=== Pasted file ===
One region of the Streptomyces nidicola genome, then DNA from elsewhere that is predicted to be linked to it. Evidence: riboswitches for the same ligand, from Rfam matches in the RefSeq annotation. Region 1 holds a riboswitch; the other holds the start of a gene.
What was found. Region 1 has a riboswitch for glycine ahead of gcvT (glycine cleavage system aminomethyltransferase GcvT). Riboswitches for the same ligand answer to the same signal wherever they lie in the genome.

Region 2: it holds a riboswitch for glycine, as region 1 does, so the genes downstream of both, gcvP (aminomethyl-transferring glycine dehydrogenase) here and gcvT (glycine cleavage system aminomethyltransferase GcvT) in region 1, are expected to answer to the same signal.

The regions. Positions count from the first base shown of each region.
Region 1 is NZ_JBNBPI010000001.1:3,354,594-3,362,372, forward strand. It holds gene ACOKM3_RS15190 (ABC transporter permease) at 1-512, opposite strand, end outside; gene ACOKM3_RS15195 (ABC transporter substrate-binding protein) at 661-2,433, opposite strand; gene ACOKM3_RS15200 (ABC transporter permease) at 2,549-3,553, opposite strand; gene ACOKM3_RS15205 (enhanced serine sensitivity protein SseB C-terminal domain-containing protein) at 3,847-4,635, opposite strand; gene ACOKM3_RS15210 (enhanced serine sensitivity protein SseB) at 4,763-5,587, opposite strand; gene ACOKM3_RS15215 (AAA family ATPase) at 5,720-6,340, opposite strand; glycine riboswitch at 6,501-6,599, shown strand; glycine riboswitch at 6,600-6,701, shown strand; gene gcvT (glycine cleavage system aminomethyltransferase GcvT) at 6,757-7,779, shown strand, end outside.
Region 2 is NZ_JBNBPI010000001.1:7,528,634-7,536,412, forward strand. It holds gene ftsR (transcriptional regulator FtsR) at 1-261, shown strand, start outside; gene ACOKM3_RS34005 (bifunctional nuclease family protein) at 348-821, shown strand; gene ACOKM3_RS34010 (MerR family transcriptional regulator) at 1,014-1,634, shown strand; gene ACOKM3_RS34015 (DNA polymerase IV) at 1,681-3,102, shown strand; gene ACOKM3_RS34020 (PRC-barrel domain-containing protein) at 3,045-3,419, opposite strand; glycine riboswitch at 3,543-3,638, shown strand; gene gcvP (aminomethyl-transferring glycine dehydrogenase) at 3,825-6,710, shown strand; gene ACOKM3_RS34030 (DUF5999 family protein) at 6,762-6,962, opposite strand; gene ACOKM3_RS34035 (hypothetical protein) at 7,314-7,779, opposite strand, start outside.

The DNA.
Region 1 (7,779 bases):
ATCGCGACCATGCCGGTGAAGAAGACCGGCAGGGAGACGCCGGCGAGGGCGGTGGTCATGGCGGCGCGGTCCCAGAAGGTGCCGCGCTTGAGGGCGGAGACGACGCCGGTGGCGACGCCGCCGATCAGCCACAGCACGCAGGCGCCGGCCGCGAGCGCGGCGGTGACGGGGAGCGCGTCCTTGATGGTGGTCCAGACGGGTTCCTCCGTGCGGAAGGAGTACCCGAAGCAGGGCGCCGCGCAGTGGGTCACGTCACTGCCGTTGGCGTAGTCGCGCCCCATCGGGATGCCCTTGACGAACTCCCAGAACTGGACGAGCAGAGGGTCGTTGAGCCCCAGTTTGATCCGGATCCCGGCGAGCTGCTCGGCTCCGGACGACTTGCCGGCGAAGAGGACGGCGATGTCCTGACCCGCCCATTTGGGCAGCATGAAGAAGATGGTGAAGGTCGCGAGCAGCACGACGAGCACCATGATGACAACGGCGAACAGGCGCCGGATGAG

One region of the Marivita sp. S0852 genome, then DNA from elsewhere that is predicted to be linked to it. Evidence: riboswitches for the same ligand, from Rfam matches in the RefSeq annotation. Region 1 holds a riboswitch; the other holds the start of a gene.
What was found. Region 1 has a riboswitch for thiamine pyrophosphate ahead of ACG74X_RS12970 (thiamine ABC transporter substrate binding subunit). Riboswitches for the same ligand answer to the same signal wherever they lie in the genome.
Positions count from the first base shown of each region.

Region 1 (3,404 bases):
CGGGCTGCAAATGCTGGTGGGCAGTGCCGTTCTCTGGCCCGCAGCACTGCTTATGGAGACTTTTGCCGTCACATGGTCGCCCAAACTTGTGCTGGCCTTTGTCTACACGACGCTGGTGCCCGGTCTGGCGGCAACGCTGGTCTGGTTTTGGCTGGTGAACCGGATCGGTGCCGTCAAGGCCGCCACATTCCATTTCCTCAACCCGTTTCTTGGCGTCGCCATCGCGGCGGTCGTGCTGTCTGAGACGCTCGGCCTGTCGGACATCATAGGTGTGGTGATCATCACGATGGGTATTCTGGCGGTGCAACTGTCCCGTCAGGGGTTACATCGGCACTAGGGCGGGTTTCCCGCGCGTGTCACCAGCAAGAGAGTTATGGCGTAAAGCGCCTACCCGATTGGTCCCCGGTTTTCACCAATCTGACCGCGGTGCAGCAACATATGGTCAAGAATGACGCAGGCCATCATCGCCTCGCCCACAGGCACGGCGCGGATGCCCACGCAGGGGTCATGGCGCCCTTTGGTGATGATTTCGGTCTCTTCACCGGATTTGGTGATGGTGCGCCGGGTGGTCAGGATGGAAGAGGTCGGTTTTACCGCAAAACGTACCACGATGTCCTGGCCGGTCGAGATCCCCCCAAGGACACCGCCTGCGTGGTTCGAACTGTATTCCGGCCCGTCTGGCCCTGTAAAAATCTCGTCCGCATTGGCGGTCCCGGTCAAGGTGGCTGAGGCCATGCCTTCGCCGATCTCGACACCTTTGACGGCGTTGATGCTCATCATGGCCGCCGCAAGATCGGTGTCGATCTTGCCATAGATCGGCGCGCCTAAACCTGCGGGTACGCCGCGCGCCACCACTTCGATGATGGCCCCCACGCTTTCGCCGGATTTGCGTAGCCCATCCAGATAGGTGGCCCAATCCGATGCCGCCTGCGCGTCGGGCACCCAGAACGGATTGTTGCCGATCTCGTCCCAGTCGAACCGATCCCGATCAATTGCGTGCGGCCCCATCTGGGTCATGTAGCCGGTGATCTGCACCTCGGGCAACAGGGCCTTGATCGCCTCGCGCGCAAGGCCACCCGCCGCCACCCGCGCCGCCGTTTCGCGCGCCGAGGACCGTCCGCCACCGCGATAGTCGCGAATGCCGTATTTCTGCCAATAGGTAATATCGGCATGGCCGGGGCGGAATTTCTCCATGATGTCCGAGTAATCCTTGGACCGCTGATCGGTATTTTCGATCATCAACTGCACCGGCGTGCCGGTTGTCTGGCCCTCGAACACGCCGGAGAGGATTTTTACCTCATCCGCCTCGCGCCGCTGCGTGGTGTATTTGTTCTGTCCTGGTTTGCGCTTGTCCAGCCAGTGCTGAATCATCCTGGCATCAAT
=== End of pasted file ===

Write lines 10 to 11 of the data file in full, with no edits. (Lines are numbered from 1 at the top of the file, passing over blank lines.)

One region of the Marivita sp. S0852 genome, then DNA from elsewhere that is predicted to be linked to it. Evidence: riboswitches for the same ligand, from Rfam matches in the RefSeq annotation. Region 1 holds a riboswitch; the other holds the start of a gene.
What was found. Region 1 has a riboswitch for thiamine pyrophosphate ahead of ACG74X_RS12970 (thiamine ABC transporter substrate binding subunit). Riboswitches for the same ligand answer to the same signal wherever they lie in the genome.